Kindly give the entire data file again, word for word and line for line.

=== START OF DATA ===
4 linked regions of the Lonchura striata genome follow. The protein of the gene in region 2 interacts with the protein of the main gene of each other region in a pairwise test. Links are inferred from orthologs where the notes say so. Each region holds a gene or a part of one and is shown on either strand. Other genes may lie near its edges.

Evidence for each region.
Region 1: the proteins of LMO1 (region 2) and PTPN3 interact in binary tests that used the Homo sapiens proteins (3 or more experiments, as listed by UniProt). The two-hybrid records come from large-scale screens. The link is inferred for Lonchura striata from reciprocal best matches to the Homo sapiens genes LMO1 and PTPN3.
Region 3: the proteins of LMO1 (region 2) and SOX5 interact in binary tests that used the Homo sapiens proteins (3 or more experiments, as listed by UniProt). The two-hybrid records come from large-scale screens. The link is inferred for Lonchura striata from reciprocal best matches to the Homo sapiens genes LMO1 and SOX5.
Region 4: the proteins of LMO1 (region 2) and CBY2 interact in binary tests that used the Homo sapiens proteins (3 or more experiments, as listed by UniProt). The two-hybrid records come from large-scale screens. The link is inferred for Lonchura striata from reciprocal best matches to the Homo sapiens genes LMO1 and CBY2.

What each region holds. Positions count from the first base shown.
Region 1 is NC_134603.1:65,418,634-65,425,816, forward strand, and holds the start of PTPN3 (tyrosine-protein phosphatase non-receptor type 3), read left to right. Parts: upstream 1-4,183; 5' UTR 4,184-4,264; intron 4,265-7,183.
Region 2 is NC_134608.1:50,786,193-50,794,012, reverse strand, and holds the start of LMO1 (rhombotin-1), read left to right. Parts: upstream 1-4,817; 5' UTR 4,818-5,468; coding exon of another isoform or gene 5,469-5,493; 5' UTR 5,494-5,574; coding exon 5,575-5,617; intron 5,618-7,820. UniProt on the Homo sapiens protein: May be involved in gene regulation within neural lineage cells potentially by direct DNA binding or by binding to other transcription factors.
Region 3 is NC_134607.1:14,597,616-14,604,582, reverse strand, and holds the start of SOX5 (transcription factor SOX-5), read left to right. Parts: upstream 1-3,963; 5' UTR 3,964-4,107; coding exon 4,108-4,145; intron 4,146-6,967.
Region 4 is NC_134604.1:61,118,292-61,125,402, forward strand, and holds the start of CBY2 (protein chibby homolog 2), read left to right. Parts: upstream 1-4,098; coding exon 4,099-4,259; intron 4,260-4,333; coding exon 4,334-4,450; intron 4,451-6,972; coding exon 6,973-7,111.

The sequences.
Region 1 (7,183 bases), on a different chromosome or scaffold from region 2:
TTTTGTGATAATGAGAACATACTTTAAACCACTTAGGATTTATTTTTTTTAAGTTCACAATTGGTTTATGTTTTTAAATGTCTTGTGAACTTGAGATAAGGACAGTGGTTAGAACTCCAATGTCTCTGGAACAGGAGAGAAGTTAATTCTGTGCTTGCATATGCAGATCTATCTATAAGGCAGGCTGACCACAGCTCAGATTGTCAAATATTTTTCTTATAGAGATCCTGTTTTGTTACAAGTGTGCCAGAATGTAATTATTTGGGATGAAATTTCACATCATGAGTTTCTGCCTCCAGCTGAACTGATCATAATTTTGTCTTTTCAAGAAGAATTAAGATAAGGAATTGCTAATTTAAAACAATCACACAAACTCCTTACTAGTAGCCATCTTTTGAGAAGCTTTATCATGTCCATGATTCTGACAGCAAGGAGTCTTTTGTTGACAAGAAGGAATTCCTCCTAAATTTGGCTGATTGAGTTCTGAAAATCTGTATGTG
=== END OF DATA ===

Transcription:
4 linked regions of the Lonchura striata genome follow. The protein of the gene in region 2 interacts with the protein of the main gene of each other region in a pairwise test. Links are inferred from orthologs where the notes say so. Each region holds a gene or a part of one and is shown on either strand. Other genes may lie near its edges.

Evidence for each region.
Region 1: the proteins of LMO1 (region 2) and PTPN3 interact in binary tests that used the Homo sapiens proteins (3 or more experiments, as listed by UniProt). The two-hybrid records come from large-scale screens. The link is inferred for Lonchura striata from reciprocal best matches to the Homo sapiens genes LMO1 and PTPN3.
Region 3: the proteins of LMO1 (region 2) and SOX5 interact in binary tests that used the Homo sapiens proteins (3 or more experiments, as listed by UniProt). The two-hybrid records come from large-scale screens. The link is inferred for Lonchura striata from reciprocal best matches to the Homo sapiens genes LMO1 and SOX5.
Region 4: the proteins of LMO1 (region 2) and CBY2 interact in binary tests that used the Homo sapiens proteins (3 or more experiments, as listed by UniProt). The two-hybrid records come from large-scale screens. The link is inferred for Lonchura striata from reciprocal best matches to the Homo sapiens genes LMO1 and CBY2.

What each region holds. Positions count from the first base shown.
Region 1 is NC_134603.1:65,418,634-65,425,816, forward strand, and holds the start of PTPN3 (tyrosine-protein phosphatase non-receptor type 3), read left to right. Parts: upstream 1-4,183; 5' UTR 4,184-4,264; intron 4,265-7,183.
Region 2 is NC_134608.1:50,786,193-50,794,012, reverse strand, and holds the start of LMO1 (rhombotin-1), read left to right. Parts: upstream 1-4,817; 5' UTR 4,818-5,468; coding exon of another isoform or gene 5,469-5,493; 5' UTR 5,494-5,574; coding exon 5,575-5,617; intron 5,618-7,820. UniProt on the Homo sapiens protein: May be involved in gene regulation within neural lineage cells potentially by direct DNA binding or by binding to other transcription factors.
Region 3 is NC_134607.1:14,597,616-14,604,582, reverse strand, and holds the start of SOX5 (transcription factor SOX-5), read left to right. Parts: upstream 1-3,963; 5' UTR 3,964-4,107; coding exon 4,108-4,145; intron 4,146-6,967.
Region 4 is NC_134604.1:61,118,292-61,125,402, forward strand, and holds the start of CBY2 (protein chibby homolog 2), read left to right. Parts: upstream 1-4,098; coding exon 4,099-4,259; intron 4,260-4,333; coding exon 4,334-4,450; intron 4,451-6,972; coding exon 6,973-7,111.

The sequences.
Region 1 (7,183 bases), on a different chromosome or scaffold from region 2:
TTTTGTGATAATGAGAACATACTTTAAACCACTTAGGATTTATTTTTTTTAAGTTCACAATTGGTTTATGTTTTTAAATGTCTTGTGAACTTGAGATAAGGACAGTGGTTAGAACTCCAATGTCTCTGGAACAGGAGAGAAGTTAATTCTGTGCTTGCATATGCAGATCTATCTATAAGGCAGGCTGACCACAGCTCAGATTGTCAAATATTTTTCTTATAGAGATCCTGTTTTGTTACAAGTGTGCCAGAATGTAATTATTTGGGATGAAATTTCACATCATGAGTTTCTGCCTCCAGCTGAACTGATCATAATTTTGTCTTTTCAAGAAGAATTAAGATAAGGAATTGCTAATTTAAAACAATCACACAAACTCCTTACTAGTAGCCATCTTTTGAGAAGCTTTATCATGTCCATGATTCTGACAGCAAGGAGTCTTTTGTTGACAAGAAGGAATTCCTCCTAAATTTGGCTGATTGAGTTCTGAAAATCTGTATGTG